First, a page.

take it to the bench and stand it on edge
    run a door planer with a fence down it to give you room for paying
    dont take the board down to a point but instead leave about 1/3 of the wood to contact the next piece
    it depends on the thickness of the planking but I seem to remember about 15degrees as the magic number on the plainer
    wait till you get all the planking on till you start calking or you can drive the planks apart
    if you use a wooded mallet it wont get to your wrist so much
    you guys are going to have a great time

    I like your way of thinkin on the seams but the trick is to clamp the plank into place with whatever edges it has and run run a router with a straight 1/4 inch bit down it along a guide to keep it lined up properly
    set the depth a little as you go if your working more than say 5/4 stock or you are going to break a few bits and those things can put a pretty good dent in your day
    we used a 1x4 scarfed to the length of the boat and flex it to approximately match the curve of the planking and use that as a guide for the router
    goes real fast once you get on a roll

    the skill saw will work and the tool is easy and safe but your going to be making a lot of passes and more passes = more work
    the router trick should take you about five minutes a plank depends on the length of the boat and two passed tops or you need to switch to a 1/2 inch bit
    oh you might need to set up runners on the bottom of the router ( couple of sticks ) and run it in a specific orientation to clear the angle of the planking
    and it helps shed wood a little better

    I dont recall any adjustments we made for swell but Im not sure white oak swells once its pretty waterproof stuff
    although on another thread another member made it clear he felt the stuff swelled just fine
    its also not common to plank with the stuff as generally you want a wood that does swell and thus makes a water tight seal between planks
    lease we seldom used it unless as a plank backing and thats not a trick for the faint of heart

    be sure to alternate getting one plank on one side and then one on the other or you will twist your boat

    you got it down as to how to measure the taper on each piece?
    its real easy

    oh and no mater what anyone tells you build the ******* upside down
    otherwise its you that is upside down and that get old fast

    can those guys beet say 2$ a board foot
    for certified quercus alba

    Ill be ordering about 3500' board feet white oak
    2500' of red ceder
    2000' cherry
    if your buddy gives discounts for bulk
    Ill also need it wrapped and loaded on a truck for shipping
    highest grade wood he has
    send sample first of each along with grading schedule

    ask em for a price and contact me off list by clicking my name and the hitting send a private message

    thanks

    B

    and your buddies right about fixing old school Oakum
    once you pay in the putty its a pain and time consuming to dig out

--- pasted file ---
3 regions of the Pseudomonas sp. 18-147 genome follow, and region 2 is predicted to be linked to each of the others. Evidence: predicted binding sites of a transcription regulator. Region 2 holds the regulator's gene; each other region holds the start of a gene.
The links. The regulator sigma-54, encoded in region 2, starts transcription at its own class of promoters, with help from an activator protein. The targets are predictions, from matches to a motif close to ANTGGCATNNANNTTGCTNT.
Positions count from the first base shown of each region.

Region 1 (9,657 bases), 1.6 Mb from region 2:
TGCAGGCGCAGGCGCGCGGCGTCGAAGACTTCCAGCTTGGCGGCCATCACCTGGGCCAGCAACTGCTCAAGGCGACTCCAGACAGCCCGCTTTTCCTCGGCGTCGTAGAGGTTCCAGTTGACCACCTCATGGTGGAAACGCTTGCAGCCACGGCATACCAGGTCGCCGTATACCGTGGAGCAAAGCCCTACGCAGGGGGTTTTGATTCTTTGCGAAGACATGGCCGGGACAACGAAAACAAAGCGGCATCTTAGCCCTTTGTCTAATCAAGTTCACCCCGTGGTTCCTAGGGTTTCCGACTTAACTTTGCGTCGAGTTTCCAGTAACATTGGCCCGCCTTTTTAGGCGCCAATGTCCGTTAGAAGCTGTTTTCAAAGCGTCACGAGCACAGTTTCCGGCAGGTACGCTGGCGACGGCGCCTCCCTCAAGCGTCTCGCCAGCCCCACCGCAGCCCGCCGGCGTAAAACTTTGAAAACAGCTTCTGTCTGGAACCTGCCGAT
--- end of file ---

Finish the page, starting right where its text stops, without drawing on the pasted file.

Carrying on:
in order to get a good patch if you spring a leak
    basically the Oakum sticks to clean wood best and the putty can cause problems if it gets in behind the Oakum
    B
     
  8. peter radclyffe
    Joined: Mar 2009
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    peter radclyffe Senior Member

    If your gonna use a skillsaw grind the blade to taper out, so you cut a wedge seam ,if you dont want to use putty, you can paint the seams, to protect the oakum, oakum is used because the oil makes it last longer, cotton is more uniform so its used for fine yacht seams, the planks should be touching for the third of plank thickness at frame, & the seam should taper to open 1/16th-1/8th inch, this increases on bigger boats but you have to be very delicate as a novice , else you may smash the seams, usually you have a feeding iron, thin, to feed the stuff in, then a crease iron just narrower than the seam to harden up, the difficulty is filling the seam to an even depth, dont rush it
     
  9. peter radclyffe
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    peter radclyffe Senior Member

    I advise you to coat the boats with raw or cooked linseed oil, they'll look beautiful, this transforms your work, & you can use linseed as a barrier cream when working
     
  10. Boston

    Boston Previous Member

    seals the wood really well and makes the Oakum stick better to
    keeps it blond longer
    thanks for the help Pete
    my experience is all from wayyyyyyyy back in the day
     
  11. peter radclyffe
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    peter radclyffe Senior Member

    Hello Boston, sounds like we had similar training
     
  12. peter radclyffe
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    peter radclyffe Senior Member

    once you have worked with linseed & steamed oak, like teak, you may never look at wood quite the same way again, a luxury
     
  13. Boston

    Boston Previous Member

    yerp

    I keep thinking 15degrees on the door plainer
    we used a porter cable spiral bit door plainer with fence
    thing was more like a hand held joiner
    and was bomb proof

    on a 1" plank it would make a seem about 3/16 wide maybe 1/4

    teak is nice for decking and steps and things but I hate the way it works the tools and the way it splits
    white oak on the other hand is a dream come true
    hell I want my coffin made of the stuff
     
  14. peter radclyffe
    Joined: Mar 2009
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    peter radclyffe Senior Member

    if you use putty, mix it with red lead paint, again for longevity
     

  15. Boston

    Boston Previous Member

    whats the name of that putty used to come in a ten gallon can brown with a picture of a schooner in black on it
    had the old school ring fastener on the lid and smelled kinda funny
    stuff was an off gray color about the same consistency as plumbers putty